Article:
2019 Scholars Showcase results

The first annual Scholars Showcase featured 179 presentations and performances, highlighting the academic research of students and faculty from the University of Indianapolis.

“We noticed a few years ago that faculty and students across campus are engaged in all types of scholarship that are not only enhancing learning opportunities for our students but are advancing the science of our professions and impacting our communities,” said Professor & Director of Research in the College of Health Sciences Stephanie Combs-Miller, one of the event organizers. “While these scholarly achievements are typically shared within departments, we wanted to create an opportunity to showcase these achievements to the broader campus and community.”

Research projects and collaborations were featured at multiple locations across campus, and 300 people registered to attend the daylong event.

“Scholars Showcase also provided an opportunity for students and faculty to network and build interdisciplinary relationships. This event serves to prepare students to think critically and share their work with others,” said Combs-Miller.

See a complete list of winners below.

A campus-wide event highlighting the research accomplishments of undergraduate and graduate students, plus faculty from all colleges, units and departments! uindy.edu/scholars-day

Posted by University of Indianapolis on Friday, April 12, 2019

Scholars Showcase 2019 Awards

Poster Awards

Best Faculty Poster –

  • Robert L. Karlinsey:  Mining, Raiding, and Writing: The Untold Interplay that Transformed England in the 16th Century 

Best Graduate Student Poster –

  • Jazmin Atzhorn: School Relationships and Victimization Impact on Just World Beliefs: A Study Among Brazilian Students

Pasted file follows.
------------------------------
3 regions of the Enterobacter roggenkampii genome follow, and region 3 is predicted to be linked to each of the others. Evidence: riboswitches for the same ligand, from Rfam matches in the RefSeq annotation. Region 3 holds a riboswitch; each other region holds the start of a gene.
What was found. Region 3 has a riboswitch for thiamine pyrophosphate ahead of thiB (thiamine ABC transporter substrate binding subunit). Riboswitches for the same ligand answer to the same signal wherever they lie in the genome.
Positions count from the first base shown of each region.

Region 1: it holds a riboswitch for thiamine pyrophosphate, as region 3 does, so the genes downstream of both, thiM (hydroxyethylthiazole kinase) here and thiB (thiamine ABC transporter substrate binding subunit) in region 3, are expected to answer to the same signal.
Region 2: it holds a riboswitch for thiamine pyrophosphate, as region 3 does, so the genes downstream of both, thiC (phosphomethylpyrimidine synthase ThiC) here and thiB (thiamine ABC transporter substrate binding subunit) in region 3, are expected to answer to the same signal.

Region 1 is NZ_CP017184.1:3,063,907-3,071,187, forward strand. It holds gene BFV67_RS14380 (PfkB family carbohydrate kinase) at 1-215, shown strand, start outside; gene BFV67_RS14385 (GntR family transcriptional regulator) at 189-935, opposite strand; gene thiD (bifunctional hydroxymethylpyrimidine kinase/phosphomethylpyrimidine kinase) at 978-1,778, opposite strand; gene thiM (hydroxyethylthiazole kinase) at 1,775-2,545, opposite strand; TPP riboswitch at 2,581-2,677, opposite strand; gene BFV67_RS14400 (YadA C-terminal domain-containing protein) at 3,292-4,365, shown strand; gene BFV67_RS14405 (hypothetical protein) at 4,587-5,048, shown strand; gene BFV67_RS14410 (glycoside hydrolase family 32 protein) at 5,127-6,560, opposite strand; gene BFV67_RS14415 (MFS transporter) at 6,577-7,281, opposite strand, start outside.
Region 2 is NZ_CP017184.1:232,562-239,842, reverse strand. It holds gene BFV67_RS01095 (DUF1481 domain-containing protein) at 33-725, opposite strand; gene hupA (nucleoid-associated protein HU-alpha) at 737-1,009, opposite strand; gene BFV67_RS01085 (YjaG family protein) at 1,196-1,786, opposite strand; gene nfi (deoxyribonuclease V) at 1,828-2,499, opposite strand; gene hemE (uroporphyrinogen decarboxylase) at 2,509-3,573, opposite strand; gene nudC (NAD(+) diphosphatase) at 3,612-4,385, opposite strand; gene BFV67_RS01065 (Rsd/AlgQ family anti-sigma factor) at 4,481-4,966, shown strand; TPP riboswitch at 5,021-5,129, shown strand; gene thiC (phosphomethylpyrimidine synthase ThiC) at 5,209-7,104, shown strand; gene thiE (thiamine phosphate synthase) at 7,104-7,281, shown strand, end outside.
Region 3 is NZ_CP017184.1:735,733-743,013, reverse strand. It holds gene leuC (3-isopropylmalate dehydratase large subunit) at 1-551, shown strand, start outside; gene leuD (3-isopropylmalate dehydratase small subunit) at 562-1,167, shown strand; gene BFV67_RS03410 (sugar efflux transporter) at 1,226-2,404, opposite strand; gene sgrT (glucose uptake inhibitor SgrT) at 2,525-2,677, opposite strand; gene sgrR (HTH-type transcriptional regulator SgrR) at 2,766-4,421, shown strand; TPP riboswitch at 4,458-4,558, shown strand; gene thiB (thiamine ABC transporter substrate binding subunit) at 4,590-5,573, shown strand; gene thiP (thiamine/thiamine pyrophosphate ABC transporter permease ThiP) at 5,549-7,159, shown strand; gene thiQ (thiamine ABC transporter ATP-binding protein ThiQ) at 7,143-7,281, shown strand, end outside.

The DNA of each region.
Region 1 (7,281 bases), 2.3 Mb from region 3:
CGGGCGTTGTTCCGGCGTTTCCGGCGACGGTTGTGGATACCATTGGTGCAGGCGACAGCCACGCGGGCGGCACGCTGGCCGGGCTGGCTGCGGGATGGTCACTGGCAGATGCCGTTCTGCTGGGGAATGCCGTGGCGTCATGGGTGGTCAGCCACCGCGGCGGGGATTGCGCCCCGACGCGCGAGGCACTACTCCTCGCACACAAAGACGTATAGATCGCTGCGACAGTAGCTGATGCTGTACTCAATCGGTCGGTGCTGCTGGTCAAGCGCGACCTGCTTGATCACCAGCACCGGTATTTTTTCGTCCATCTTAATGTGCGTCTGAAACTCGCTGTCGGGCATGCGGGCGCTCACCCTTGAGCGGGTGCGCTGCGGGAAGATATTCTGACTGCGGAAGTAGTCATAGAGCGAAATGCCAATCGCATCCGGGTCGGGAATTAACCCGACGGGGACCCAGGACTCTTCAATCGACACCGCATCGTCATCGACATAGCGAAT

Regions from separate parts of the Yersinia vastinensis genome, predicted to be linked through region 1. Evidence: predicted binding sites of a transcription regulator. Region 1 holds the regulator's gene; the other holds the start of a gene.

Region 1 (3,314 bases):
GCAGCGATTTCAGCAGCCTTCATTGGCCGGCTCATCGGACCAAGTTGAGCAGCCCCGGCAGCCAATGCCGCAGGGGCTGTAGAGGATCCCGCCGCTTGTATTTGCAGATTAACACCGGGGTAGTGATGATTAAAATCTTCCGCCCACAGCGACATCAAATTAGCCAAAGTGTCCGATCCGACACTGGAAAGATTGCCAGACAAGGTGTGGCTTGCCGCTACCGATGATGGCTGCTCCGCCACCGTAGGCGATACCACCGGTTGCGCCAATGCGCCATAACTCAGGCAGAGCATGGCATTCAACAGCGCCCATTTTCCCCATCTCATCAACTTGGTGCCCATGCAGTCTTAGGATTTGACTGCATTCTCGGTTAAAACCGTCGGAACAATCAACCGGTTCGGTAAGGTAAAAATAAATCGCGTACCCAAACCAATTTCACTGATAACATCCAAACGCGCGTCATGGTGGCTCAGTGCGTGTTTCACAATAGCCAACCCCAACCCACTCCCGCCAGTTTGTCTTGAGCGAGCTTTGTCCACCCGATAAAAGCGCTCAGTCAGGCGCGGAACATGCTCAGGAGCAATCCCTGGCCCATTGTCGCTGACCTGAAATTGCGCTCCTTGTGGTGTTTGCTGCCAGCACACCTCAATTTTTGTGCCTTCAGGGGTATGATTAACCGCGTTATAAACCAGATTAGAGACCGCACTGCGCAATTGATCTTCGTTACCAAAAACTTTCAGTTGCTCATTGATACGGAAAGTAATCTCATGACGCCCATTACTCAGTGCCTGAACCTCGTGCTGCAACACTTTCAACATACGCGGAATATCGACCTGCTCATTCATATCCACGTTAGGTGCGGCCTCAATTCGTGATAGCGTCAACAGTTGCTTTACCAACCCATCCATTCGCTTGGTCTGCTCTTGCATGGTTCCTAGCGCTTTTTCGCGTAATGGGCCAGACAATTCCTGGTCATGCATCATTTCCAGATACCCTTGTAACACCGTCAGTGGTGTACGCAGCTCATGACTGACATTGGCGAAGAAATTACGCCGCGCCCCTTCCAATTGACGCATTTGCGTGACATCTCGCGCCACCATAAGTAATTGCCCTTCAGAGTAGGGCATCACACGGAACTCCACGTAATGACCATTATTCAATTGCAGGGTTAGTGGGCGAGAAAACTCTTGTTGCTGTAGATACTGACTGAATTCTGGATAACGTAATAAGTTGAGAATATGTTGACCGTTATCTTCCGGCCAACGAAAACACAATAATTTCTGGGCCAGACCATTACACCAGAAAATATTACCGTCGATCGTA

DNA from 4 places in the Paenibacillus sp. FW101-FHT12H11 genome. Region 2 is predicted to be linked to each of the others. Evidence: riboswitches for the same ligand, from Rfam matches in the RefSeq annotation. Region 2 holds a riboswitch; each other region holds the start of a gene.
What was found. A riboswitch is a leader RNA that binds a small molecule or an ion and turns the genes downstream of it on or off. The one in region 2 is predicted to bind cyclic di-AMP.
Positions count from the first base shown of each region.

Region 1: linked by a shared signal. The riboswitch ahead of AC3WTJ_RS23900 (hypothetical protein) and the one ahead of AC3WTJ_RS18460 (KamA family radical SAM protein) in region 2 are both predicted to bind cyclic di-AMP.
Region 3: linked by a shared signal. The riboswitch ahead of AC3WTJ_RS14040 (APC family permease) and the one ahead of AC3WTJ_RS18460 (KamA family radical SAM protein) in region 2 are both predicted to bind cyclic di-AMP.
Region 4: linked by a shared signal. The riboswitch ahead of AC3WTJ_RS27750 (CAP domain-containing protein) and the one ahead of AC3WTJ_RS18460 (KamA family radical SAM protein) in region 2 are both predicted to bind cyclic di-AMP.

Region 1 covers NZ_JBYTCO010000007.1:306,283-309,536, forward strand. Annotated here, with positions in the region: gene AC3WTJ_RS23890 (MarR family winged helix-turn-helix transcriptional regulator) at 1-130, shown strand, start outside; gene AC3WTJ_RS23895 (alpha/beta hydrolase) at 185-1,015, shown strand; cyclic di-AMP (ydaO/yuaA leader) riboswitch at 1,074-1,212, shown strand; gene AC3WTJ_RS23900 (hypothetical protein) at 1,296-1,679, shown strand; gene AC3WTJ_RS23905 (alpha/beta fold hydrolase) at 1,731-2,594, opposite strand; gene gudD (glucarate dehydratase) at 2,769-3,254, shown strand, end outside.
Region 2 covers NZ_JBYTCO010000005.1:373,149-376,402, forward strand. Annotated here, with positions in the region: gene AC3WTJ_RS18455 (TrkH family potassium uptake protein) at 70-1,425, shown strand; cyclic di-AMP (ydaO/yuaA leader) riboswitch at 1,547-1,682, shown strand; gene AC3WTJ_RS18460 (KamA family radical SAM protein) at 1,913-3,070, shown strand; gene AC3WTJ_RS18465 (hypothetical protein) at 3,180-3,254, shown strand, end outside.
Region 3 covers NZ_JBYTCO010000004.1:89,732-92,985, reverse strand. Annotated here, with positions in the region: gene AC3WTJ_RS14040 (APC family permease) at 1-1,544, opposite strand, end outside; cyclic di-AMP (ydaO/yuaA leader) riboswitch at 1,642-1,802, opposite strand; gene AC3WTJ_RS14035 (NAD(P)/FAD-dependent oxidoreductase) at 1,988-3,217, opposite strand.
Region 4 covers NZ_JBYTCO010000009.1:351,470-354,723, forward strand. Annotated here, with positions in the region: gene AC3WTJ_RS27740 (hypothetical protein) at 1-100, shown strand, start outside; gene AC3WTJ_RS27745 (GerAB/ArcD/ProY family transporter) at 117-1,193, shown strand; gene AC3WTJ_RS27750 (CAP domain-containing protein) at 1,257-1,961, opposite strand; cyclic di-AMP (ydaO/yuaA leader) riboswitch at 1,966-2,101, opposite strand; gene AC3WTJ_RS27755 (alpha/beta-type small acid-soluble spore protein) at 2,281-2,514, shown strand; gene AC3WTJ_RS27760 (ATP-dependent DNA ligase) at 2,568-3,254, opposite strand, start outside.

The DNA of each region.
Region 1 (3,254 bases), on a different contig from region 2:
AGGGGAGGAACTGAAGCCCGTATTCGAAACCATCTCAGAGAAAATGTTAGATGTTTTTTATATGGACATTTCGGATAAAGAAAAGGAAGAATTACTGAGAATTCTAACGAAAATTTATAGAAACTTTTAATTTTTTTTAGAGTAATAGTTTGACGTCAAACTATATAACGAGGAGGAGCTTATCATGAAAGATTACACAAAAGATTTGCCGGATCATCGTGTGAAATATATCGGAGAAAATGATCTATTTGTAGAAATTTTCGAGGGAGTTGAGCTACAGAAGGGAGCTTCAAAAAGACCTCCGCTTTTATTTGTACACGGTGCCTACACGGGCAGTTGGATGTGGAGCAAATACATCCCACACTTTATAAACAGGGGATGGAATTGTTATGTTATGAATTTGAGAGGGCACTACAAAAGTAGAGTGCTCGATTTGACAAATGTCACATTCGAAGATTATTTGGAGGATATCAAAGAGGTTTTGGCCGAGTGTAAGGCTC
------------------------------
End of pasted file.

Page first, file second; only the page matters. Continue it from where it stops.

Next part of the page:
Runner-up Graduate Student Poster –

  • Jeanette Hoeksema and Erin Fekete: Grit is Related to Less Internalized Weight Stigma and Better Health Outcomes

Best Student Poster –

  • Maranda Fitzpatrick, Rachel Abraham, Channing Bearhope: Does College Students Mental Health Status Affect Academic Performance?

2nd Place Student Poster –

  • Vanessa Bump and Leah Courtland: Investigating Scoria Cone Morphology via GPR Imaging in Crater Flat Volcanic Field

3rd Place Student Poster –

  • Maria McCune: What are the Key Elements and Strategies to Promote a Growth Mindset Classroom?: What I have learned from my field project in an elementary classroom

4th Place Student Poster –

  • Tyler Cole, Jevis Tizie Muluh, Tyler Cook, Kyla Christmas, and Ryan Veazie: Lost Media

Student Choice Poster (Highest ranked poster from student judges)

  • Megan Davish, Abi Bushman, Dylan Faulkenbergh: Risky Business? Is Oral Cancer Risk Knowledge Associated with Subsequent Behaviors in College Students?

Presentation Awards

Best Faculty Presentation –

  • Elizabeth S. Moore, Jennifer N. Carmack, Kara Cecil, Kathleen E. Hetzler, Jessica E. Jochum, Briyana Morrell, Alison Nichols, Jane Toon: Impact of Interprofessional Week on Student Perceptions of Interprofessional Education

Best Undergraduate Presentation –

  • Katelyn Lutzmann, Christopher R. Moore: A Study in Pottery Decoration and Socio-Economic Status of the Baum Family